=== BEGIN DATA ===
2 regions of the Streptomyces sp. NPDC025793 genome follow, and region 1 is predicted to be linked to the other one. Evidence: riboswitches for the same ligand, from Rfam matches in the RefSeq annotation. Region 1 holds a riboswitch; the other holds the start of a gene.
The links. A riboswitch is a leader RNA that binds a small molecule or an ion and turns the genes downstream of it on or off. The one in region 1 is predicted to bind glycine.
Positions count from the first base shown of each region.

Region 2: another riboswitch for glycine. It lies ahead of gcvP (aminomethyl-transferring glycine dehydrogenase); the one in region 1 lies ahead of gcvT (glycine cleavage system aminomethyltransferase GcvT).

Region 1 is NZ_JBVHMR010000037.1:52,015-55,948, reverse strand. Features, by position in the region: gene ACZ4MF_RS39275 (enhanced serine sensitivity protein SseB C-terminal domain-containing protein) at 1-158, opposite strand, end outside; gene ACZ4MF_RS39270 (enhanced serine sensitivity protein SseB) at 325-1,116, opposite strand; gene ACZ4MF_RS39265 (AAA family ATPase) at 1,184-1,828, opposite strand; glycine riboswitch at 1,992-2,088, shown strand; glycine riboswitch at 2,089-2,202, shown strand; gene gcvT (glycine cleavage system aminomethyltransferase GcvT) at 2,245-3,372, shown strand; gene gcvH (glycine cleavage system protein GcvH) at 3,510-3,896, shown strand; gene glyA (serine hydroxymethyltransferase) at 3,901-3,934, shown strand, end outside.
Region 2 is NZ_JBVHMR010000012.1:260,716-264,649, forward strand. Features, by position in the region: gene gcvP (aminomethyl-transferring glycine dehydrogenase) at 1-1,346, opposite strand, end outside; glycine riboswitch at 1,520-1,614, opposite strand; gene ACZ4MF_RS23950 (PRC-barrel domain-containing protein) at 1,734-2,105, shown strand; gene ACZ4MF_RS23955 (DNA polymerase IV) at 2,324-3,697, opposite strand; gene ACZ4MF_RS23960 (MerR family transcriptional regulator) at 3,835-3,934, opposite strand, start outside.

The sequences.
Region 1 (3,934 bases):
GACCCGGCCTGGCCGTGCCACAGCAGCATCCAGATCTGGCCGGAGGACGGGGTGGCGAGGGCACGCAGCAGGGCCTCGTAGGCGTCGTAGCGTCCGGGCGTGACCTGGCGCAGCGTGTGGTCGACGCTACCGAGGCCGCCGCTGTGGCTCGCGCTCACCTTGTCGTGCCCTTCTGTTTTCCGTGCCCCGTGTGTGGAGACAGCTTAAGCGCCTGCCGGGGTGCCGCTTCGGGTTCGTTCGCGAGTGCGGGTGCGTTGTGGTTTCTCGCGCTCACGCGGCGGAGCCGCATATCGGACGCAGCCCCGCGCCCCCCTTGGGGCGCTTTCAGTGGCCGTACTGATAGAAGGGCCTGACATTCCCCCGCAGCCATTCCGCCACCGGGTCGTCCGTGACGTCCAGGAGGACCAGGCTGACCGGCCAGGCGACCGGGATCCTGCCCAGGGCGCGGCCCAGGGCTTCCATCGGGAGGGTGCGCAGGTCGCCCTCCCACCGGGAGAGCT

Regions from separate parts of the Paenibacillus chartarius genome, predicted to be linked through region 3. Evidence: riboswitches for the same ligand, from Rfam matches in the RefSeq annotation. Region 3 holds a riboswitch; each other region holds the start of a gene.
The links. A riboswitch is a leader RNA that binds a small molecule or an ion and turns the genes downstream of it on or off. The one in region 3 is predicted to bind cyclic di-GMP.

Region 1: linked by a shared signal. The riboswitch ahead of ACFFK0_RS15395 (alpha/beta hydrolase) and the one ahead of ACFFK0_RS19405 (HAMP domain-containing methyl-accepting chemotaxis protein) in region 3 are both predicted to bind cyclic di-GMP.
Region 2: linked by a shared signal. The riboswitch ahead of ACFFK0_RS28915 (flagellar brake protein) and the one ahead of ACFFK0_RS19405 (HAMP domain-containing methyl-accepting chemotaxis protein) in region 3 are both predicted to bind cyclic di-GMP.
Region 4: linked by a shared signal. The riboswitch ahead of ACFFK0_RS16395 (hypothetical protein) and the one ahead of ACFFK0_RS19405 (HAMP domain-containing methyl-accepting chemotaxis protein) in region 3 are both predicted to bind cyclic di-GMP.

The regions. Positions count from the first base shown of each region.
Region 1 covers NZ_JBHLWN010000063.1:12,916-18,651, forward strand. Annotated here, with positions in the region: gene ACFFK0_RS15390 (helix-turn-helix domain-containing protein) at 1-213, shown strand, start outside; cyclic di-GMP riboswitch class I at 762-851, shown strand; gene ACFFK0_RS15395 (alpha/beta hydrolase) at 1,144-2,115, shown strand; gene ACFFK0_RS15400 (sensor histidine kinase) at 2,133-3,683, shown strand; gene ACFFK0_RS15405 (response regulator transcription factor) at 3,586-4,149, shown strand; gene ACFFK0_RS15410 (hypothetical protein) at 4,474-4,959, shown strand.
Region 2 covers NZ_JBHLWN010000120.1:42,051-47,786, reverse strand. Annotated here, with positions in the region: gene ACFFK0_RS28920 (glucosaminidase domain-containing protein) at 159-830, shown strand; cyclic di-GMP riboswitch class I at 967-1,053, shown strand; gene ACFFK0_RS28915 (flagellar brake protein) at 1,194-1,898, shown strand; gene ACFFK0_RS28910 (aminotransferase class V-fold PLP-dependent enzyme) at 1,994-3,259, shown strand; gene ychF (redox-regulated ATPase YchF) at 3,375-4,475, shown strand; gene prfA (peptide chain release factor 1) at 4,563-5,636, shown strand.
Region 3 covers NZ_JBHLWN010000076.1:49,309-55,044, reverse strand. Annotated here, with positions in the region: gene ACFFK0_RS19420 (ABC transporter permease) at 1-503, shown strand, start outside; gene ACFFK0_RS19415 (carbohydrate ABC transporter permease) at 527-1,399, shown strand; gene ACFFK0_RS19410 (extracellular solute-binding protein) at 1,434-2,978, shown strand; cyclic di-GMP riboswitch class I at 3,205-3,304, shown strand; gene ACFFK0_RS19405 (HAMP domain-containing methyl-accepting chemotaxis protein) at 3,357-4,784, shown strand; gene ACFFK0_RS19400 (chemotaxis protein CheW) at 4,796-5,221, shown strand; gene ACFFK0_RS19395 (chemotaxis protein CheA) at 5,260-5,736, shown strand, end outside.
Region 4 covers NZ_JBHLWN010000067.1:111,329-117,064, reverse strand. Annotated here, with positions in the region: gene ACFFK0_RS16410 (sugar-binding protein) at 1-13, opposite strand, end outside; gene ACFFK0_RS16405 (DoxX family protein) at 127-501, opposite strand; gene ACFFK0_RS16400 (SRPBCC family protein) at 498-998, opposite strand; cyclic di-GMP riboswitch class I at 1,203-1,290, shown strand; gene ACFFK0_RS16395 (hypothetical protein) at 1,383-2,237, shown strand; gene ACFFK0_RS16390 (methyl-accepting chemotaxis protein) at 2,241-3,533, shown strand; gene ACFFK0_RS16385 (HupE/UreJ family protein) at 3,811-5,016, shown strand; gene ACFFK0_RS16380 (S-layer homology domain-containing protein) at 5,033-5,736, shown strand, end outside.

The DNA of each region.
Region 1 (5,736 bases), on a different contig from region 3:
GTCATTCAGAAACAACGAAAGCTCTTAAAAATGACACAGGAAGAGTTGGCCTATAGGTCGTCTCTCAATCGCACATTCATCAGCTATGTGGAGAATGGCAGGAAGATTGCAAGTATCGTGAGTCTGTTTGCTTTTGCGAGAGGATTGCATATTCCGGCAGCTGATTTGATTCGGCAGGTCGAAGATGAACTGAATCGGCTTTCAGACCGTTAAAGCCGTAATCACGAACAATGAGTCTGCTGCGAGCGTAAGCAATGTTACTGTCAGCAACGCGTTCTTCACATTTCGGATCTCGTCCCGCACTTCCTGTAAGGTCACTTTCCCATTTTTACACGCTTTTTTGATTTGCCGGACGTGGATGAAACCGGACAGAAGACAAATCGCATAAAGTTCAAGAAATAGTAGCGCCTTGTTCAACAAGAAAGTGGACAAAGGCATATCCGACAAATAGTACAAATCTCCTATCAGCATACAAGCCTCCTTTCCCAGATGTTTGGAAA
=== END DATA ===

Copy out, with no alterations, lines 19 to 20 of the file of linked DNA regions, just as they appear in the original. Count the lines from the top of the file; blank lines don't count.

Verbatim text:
Region 4 covers NZ_JBHLWN010000067.1:111,329-117,064, reverse strand. Annotated here, with positions in the region: gene ACFFK0_RS16410 (sugar-binding protein) at 1-13, opposite strand, end outside; gene ACFFK0_RS16405 (DoxX family protein) at 127-501, opposite strand; gene ACFFK0_RS16400 (SRPBCC family protein) at 498-998, opposite strand; cyclic di-GMP riboswitch class I at 1,203-1,290, shown strand; gene ACFFK0_RS16395 (hypothetical protein) at 1,383-2,237, shown strand; gene ACFFK0_RS16390 (methyl-accepting chemotaxis protein) at 2,241-3,533, shown strand; gene ACFFK0_RS16385 (HupE/UreJ family protein) at 3,811-5,016, shown strand; gene ACFFK0_RS16380 (S-layer homology domain-containing protein) at 5,033-5,736, shown strand, end outside.

The DNA of each region.